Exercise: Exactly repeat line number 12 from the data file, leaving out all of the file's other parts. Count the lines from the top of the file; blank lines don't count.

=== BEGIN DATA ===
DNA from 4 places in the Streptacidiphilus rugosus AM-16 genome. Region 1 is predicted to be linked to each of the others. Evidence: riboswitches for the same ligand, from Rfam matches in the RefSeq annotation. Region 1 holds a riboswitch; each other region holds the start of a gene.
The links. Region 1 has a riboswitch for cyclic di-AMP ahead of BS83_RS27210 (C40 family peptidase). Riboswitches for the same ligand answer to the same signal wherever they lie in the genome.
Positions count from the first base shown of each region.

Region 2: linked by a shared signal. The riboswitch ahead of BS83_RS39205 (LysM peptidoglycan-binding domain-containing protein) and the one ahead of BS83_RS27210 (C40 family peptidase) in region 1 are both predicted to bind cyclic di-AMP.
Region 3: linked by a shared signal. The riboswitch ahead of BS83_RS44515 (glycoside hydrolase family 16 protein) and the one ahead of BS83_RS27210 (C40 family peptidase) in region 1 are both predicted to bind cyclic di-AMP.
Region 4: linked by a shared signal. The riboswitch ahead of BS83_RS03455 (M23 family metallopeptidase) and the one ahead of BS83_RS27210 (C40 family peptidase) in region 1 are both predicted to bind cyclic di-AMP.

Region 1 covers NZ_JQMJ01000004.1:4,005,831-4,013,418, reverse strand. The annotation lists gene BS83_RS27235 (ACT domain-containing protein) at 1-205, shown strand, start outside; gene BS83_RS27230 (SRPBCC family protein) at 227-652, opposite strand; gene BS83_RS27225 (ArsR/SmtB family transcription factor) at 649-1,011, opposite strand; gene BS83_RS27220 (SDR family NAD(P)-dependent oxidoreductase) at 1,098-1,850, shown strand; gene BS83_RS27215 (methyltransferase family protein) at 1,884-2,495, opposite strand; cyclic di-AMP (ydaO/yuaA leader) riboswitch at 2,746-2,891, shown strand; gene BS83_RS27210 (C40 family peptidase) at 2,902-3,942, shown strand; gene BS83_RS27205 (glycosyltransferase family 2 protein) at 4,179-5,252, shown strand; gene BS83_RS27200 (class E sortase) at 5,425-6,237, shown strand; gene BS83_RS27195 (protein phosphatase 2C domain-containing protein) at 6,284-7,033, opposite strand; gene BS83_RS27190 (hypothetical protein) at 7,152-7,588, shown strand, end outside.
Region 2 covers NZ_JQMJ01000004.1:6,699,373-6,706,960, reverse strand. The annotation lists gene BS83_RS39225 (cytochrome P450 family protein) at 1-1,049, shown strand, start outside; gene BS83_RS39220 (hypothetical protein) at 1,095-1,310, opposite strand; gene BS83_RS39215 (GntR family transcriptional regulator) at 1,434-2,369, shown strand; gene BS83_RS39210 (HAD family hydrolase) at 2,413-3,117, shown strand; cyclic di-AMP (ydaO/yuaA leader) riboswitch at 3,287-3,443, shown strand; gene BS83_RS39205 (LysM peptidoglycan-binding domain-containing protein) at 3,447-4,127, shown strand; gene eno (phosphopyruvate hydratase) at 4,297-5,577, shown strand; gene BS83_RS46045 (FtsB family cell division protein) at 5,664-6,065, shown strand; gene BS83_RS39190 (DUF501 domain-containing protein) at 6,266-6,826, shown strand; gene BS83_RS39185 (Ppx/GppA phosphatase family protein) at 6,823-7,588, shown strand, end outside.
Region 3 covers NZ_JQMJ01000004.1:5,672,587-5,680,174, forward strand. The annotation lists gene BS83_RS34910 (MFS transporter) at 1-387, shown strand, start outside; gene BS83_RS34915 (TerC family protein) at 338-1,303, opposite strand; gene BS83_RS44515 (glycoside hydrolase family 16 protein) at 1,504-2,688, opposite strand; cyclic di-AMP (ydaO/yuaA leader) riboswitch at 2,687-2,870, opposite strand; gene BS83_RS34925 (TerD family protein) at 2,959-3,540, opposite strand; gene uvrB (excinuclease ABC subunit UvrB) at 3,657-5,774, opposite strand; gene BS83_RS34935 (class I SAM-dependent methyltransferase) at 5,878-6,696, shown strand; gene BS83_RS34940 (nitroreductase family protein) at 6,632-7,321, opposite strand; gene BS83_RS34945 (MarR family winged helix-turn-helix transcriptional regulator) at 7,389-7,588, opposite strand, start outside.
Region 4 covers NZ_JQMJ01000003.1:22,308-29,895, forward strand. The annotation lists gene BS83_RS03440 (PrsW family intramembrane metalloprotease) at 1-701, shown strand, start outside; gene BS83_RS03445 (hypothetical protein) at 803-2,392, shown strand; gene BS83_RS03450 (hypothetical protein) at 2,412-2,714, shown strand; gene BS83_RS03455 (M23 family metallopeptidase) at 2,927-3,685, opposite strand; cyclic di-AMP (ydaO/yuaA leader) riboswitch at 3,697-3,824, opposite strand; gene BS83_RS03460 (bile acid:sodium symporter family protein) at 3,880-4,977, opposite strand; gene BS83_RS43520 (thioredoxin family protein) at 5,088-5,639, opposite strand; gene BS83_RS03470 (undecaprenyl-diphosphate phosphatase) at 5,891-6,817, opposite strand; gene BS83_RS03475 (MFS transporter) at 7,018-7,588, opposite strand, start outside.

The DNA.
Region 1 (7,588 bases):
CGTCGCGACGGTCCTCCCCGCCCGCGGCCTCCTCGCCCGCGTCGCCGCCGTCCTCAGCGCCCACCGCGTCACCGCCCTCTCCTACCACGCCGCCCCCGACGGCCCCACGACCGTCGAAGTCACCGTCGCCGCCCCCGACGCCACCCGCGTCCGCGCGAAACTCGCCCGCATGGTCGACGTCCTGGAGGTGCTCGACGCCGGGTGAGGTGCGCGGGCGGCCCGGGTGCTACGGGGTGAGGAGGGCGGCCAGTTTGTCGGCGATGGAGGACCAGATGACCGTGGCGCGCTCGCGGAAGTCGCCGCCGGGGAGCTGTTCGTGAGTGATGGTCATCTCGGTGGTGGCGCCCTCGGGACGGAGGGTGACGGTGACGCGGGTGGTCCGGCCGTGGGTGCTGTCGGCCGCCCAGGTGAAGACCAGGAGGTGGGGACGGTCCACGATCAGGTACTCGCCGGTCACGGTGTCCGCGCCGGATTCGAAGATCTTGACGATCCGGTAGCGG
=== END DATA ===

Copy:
Region 1 (7,588 bases):